I like to make tools....

    Hammers, shovels, screwdrivers, you name it. Lots of them. Shiny ones, matte ones, large ones, small ones.

    Never used them to build a damn thing, though. I just like to show them to people and let them be impressed that I can make such nice tools to sit on shelves.

    I once knew a guy with a database cluster that was the same way.

  13. Paul

    where's the point to this story?

    I can understand the idiots at Novell need to distract the community after their Microsoft collusion, but why the hell did anyone see anything more in this little outburst? No story here beyond IBM learning there's advantage in going beyond their own direct self interest. Something Microsoft's buddies over at Novell still don't understand.

  14. Colin Millar
    Thumb Up

    Linux works on hardware shock horror

    We can't be having that - Linux is an ideal to be constantly strived towards and never attained - a bit like buddhism. In fact - if the little fat fella got up and moved around he'd probably waddle - a bit like penguins.

  15. zvonr

    Anybody thought IBM was in it for another reason?

    Of course they are in there to further their interests, however HP and Dell benefit more out of it without contributing much ...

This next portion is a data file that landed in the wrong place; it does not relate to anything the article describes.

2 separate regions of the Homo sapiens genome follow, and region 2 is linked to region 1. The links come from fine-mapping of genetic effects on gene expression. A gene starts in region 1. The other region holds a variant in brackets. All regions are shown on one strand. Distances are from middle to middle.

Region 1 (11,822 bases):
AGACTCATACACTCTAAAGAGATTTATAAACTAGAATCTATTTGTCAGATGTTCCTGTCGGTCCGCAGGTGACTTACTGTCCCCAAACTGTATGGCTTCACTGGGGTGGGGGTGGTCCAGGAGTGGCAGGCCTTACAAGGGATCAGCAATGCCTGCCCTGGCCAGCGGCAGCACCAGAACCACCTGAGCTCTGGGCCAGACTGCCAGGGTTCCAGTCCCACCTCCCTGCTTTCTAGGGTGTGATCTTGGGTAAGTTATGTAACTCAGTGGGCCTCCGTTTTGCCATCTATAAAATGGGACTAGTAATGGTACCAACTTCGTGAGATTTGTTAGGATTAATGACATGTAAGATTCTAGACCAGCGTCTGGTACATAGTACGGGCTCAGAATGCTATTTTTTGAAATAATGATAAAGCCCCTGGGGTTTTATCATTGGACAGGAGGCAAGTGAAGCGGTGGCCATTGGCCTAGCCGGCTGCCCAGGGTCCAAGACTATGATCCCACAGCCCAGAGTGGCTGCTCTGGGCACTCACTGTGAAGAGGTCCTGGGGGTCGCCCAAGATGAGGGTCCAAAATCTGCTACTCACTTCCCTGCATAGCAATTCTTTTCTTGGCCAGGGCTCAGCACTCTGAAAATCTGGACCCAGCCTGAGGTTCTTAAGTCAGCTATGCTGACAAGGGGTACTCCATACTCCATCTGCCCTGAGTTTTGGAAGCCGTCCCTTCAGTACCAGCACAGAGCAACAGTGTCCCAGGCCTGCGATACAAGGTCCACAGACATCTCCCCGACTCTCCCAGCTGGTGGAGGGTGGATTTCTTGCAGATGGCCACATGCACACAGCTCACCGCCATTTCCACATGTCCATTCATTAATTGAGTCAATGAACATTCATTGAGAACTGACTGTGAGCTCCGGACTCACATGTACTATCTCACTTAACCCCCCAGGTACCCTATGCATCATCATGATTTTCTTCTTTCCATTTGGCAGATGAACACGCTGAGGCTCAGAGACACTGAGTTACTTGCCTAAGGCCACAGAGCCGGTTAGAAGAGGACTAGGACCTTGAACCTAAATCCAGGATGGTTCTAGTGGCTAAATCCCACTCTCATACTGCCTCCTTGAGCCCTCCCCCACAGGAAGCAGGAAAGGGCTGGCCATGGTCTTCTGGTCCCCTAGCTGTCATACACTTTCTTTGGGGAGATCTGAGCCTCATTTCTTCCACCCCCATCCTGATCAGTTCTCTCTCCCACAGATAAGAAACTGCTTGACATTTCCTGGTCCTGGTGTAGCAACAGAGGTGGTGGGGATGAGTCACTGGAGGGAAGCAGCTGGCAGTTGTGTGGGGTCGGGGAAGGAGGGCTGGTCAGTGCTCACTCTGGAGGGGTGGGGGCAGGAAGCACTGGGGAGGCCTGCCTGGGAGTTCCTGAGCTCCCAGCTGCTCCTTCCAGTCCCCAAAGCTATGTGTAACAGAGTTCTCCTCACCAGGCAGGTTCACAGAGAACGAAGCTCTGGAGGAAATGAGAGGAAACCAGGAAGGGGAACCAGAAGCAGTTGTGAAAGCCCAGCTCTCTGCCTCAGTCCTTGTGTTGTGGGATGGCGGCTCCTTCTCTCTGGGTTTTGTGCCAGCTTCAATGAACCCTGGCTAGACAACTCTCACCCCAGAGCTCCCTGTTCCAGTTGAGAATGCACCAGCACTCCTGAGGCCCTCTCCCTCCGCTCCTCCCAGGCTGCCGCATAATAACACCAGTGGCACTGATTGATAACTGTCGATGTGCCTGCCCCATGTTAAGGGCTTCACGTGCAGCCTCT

Every vendor contributes drivers, and code that makes Linux run best on their hardware, there is not much interest in contributing something that will benefit everybody (like your competitors).

    You only have to look at the "alliance of the willing" developing System TAP where HP and DELL are not present.

    Technologies like DTrace and System TAP are amazing profit making technologies. How? they allow the support engineers to resolve customer issues faster. Before these technologies, custom debug kernels needed to be shipped to resolve issues, and that could take days ...

  16. Jacqui

    FLOSS can suck a company dry

    My employer paid for the dev and release of a FLOSS project. Yes it was driven by our own internal needs but likewise the 'community' drove as many requirements as ourselves. We estimate it cost us around 200K in one year alone for a company that has less than 1mill turnover - a big risk!